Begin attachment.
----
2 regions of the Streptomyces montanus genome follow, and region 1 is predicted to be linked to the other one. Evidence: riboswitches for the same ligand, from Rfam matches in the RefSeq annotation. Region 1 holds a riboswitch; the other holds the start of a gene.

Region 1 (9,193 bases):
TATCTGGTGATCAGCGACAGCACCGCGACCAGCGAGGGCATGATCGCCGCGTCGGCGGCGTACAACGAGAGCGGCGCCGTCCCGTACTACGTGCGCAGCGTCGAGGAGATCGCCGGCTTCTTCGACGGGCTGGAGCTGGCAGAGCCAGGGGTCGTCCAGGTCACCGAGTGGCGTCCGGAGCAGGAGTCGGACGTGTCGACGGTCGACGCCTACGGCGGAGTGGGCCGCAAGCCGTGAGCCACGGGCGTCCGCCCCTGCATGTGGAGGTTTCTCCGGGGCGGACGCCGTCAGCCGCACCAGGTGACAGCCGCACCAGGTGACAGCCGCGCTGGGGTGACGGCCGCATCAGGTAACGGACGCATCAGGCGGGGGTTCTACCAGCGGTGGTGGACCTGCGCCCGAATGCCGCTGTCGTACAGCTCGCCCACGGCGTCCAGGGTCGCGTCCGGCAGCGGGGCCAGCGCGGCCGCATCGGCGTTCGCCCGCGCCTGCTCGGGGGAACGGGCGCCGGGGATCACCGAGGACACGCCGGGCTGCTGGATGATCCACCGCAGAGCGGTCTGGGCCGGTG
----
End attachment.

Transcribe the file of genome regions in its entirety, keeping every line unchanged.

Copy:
2 regions of the Streptomyces montanus genome follow, and region 1 is predicted to be linked to the other one. Evidence: riboswitches for the same ligand, from Rfam matches in the RefSeq annotation. Region 1 holds a riboswitch; the other holds the start of a gene.

Region 1 (9,193 bases):
TATCTGGTGATCAGCGACAGCACCGCGACCAGCGAGGGCATGATCGCCGCGTCGGCGGCGTACAACGAGAGCGGCGCCGTCCCGTACTACGTGCGCAGCGTCGAGGAGATCGCCGGCTTCTTCGACGGGCTGGAGCTGGCAGAGCCAGGGGTCGTCCAGGTCACCGAGTGGCGTCCGGAGCAGGAGTCGGACGTGTCGACGGTCGACGCCTACGGCGGAGTGGGCCGCAAGCCGTGAGCCACGGGCGTCCGCCCCTGCATGTGGAGGTTTCTCCGGGGCGGACGCCGTCAGCCGCACCAGGTGACAGCCGCACCAGGTGACAGCCGCGCTGGGGTGACGGCCGCATCAGGTAACGGACGCATCAGGCGGGGGTTCTACCAGCGGTGGTGGACCTGCGCCCGAATGCCGCTGTCGTACAGCTCGCCCACGGCGTCCAGGGTCGCGTCCGGCAGCGGGGCCAGCGCGGCCGCATCGGCGTTCGCCCGCGCCTGCTCGGGGGAACGGGCGCCGGGGATCACCGAGGACACGCCGGGCTGCTGGATGATCCACCGCAGAGCGGTCTGGGCCGGTG